For many, owning a home is their version of “The American Dream.” Being able to own property is something that many want in their lifetime so that they have something to pass onto their children. A home is a financial asset and an investment that can help many in the future, but is it possible to extend these perks to those who are not US citizens? The answer is yes, those who do not hold US citizenship are able to purchase a home.
Can an immigrant buy a house in the US?
Buying a home entirely in cash would help to alleviate any problems or hurdles to become a homeowner, but for many that’s just not possible. Financing a home by getting a mortgage is the most realistic route in order to achieve this. Thankfully, non US Citizens are able to get mortgages and have a chance to get their “American Dream.”
Permanent Residents and Non-Permanent Residents
Permanent residents are immigrants who are legally authorized to live and work in the United States. Permanent residents are given a card as proof of their status called a United States Permanent Resident Card, most commonly known as the green card, and a social security number. Green cards are valid for 10 years for permanent residents.
Non-permanent residents are also authorized to live and work in the United States. They are given a social security number and a valid work visa, but they are not granted a green card. Even though non-permanent residents are not issued a green card, non-permanent residents are still able to get a mortgage.
Getting a Mortgage as a Permanent Resident
Permanent Residents are able to get a mortgage just like any other US Citizen, even government backed loans such as a FHA Loan (Federal Housing Administration). The most popular mortgage options for permanent residents are the FHA Loan and conventional home loans such as the 30 or 15-Year fixed rate mortgages. For a conventional loan, the process to get a mortgage is very similar.
In order a get a conventional loan, borrowers will be required to provide their green card and their social security number. The rest is the same standard mortgage process that all borrowers go through. If applicable, the borrower might have to provide proof of income, proof of residency, employment history, and a credit history. This is just to show the lender that you are able to afford paying for the loan and aren’t that much of a risk. Most US Citizens have w2 forms and credit history, but if the borrower hasn’t been living in the country for that long, there might not be sufficient information.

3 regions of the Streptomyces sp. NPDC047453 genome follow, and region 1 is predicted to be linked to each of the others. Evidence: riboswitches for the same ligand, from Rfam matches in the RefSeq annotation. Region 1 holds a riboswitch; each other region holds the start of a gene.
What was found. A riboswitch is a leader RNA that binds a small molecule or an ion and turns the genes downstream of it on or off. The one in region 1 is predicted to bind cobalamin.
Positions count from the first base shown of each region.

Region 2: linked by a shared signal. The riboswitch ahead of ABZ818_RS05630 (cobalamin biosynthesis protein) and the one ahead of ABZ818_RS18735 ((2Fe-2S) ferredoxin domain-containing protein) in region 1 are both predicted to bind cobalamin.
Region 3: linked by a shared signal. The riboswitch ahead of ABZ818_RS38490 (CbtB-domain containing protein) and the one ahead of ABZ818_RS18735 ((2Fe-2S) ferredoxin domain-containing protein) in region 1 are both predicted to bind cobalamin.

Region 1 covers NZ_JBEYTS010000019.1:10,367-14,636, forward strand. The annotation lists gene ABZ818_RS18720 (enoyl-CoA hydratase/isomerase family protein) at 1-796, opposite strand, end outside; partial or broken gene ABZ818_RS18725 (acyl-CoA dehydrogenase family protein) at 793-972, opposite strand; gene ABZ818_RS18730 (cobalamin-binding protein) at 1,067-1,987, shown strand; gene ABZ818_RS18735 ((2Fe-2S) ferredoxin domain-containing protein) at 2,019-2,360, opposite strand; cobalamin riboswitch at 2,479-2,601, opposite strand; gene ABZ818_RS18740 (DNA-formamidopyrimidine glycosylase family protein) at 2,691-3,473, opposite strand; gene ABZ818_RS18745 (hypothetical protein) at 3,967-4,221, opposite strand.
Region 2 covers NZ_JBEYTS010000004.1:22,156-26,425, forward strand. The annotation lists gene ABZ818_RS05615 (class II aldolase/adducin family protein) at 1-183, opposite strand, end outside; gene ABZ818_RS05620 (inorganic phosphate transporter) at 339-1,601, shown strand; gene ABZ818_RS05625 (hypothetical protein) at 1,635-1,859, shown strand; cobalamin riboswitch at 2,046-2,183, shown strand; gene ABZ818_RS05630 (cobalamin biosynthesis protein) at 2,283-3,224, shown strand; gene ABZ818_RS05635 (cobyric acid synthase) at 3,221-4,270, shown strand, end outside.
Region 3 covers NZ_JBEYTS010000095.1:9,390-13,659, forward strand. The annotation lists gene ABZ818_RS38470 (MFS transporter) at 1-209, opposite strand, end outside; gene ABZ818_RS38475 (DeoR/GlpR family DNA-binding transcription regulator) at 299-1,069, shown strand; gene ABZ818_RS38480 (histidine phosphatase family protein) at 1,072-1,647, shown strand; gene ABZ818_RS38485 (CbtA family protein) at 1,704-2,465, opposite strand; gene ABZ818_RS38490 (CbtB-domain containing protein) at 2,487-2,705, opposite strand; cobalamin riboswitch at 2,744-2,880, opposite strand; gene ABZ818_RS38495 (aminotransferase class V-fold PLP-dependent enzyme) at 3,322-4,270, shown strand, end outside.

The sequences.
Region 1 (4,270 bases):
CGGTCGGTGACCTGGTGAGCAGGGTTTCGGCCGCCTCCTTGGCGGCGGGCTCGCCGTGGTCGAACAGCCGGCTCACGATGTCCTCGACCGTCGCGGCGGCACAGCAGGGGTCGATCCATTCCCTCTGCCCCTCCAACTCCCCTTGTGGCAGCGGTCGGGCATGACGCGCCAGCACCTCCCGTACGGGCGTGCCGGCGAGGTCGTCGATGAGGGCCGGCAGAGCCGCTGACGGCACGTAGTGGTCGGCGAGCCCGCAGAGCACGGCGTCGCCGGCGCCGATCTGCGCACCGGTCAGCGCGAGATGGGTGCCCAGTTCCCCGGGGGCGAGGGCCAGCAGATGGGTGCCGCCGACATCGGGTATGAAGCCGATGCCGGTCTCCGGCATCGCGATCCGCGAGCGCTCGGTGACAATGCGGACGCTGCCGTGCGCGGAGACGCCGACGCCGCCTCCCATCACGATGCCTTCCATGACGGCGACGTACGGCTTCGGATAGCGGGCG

For FHA Loans, permanent residents must provide proof of residency in the US and a social security number in addition to meeting all of the FHA Loan eligibility requirements.
Getting a Mortgage as a Non-Permanent Resident
Non-Permanent Residents are issued a social security number, but do not have a green card. They are legally allowed to live in the US to work with a valid work visa. As a non-permanent resident, the borrower must provide their work visa. In addition to their work authorization, proof of income, employment history, proof of employment, and a credit history are usually required to show the lender that they will be able to make the monthly payments.
For FHA Loans, non-permanent residents can get approved if the property is intended to be the borrowers’ permanent residence. They must also provide a social security number and a BCIS (the Bureau pf Citizenship and Immigration Services) Employment Authorization Document.
The borrower is also expected to live and work in the US for a minimum of 3 years. If one’s work visa is approaching expiration, renewal is expected. Borrowers need at least a years’ worth of credit history in order to get a credit score, so it is best to at least wait a year before applying for a mortgage. If the borrower does not have any lines of credit to make a credit report, the lender can ask for a non-traditional credit report from other accounts such as a cell phone bill, TV bill, water or electric bills, etc. An account history for at least 2-3 accounts is needed in order to generate a credit report and credit score.
Are Undocumented Immigrants Able to Get a Mortgage?